People often think of estate planning as the somber process people engage in near the end of life in an attempt to help their heirs.  This view is flawed in at least three respects.  First, estate planning is not just for the benefit of a person’s heirs.  Many estate planning documents- such as powers of attorney or a directive to physicians- are for the benefit of the person doing the estate planning.  Each of these documents is meant to help solve a problem that a person may encounter later in life, perhaps even while still relatively young.

Second, estate planning ideally is something that is done well before the terminal stages of one’s life.  Planning early in life ensures that a person’s affairs are settled as desired if that person dies unexpectedly or at a young age.  In addition, planning early in life can be exponentially more effective than planning late in life in terms of minimizing transfer taxes.

Third, estate planning need not be a gloomy undertaking.  Many Garza & Harris clients have expressed satisfaction and peace of mind after completing the estate plan process, knowing that they have structured their affairs in a way that best benefits themselves and their family members.  This is often particularly pronounced when clients’ planning affects the disposal not just of what they currently own, but what they expect to earn in the coming decades from the continued success of their businesses.  Armed with the knowledge of where their wealth is going before much of it is even earned, some middle-aged entrepreneurs with a well-drafted estate plan feel an even greater sense of purpose in running their companies.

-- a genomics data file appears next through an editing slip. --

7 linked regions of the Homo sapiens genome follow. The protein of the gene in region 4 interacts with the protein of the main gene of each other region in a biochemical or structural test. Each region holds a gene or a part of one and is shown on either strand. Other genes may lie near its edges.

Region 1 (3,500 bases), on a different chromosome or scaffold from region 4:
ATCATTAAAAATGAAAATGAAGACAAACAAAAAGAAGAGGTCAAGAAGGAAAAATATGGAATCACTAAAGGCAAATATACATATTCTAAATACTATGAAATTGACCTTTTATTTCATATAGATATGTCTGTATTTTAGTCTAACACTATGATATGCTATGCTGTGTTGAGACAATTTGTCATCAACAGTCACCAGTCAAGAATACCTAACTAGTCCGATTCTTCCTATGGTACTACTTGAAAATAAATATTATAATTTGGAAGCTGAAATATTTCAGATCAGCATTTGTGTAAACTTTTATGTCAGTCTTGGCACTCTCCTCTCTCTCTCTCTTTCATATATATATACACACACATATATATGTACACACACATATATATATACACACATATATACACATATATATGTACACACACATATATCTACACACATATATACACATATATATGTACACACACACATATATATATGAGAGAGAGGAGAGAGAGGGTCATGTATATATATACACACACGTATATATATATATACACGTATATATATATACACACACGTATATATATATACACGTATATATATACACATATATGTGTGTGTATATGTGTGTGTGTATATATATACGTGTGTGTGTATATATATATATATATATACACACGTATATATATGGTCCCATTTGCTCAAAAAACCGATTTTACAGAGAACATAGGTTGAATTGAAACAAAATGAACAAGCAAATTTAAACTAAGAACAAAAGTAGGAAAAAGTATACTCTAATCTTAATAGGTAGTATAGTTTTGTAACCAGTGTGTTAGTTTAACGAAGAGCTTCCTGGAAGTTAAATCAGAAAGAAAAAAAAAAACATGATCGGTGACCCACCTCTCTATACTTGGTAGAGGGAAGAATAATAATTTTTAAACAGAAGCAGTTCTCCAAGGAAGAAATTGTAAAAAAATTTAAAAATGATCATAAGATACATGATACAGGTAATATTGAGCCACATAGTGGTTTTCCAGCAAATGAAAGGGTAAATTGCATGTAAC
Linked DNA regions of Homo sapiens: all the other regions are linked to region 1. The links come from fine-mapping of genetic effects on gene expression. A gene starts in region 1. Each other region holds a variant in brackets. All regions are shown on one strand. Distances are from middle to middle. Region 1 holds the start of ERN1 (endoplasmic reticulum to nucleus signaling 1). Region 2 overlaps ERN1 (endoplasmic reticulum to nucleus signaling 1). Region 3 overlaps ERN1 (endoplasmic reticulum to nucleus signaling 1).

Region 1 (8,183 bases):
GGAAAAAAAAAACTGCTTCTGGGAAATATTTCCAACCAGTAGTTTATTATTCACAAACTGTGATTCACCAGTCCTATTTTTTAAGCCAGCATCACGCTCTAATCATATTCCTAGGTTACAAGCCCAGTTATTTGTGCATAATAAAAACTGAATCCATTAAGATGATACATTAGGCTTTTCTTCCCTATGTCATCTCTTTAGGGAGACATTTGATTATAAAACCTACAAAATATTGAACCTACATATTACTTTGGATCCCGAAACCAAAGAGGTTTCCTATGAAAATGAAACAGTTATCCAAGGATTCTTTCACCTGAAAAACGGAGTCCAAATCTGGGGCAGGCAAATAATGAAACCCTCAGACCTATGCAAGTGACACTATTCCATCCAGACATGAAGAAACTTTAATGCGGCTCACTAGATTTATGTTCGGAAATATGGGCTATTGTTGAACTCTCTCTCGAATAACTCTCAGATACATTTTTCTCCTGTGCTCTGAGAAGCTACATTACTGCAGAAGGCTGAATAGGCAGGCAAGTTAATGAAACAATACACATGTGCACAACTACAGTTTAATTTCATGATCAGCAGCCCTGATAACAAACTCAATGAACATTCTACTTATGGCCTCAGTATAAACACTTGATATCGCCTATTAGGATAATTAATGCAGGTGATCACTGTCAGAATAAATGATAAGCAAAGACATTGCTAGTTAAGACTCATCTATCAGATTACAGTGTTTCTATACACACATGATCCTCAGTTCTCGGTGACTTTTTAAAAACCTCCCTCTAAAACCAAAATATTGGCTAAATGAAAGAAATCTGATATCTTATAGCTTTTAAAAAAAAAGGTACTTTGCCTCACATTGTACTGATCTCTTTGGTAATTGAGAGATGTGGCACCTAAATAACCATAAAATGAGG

A good estate plan gives a measure of certainty but always retains the flexibility to adjust to changing circumstances.  Death, divorce, the slow maturation of a child, a new-found interest in charity- these are just a few factors that can require revision of an existing estate plan.

A well-drafted estate plan usually contains at least the following documents: a last will and testament, which names the person’s executor and beneficiaries, disposes of household property, identifies a guardian for minor children, and sets forth how the person’s estate will allocate the burden of the payment of expenses and taxes.  In some cases the will sets forth the individual beneficiaries and their respective shares of the estate, but with most high-net worth clients, the will directs the bulk of the person’s property to a trust.  Once the property is transferred to the trust, the trust’s terms govern which beneficiary receives what property at what time and under what conditions.  Trusts are quite popular because they offer unrivalled flexibility to implement the deceased person’s wishes and are critical in minimizing estate taxes.

In addition to the last will and the trust instrument, an estate plan (usually) also includes powers of attorney.  A medical power of attorney appoints an agent to make healthcare decisions for the person if the person becomes incapacitated later in life.  A statutory durable power of attorney appoints an agent to act to make financial decisions for the person if the person becomes incapacitated later in life.  A variety of other documents may be part of an estate plan depending on a client’s unique circumstances.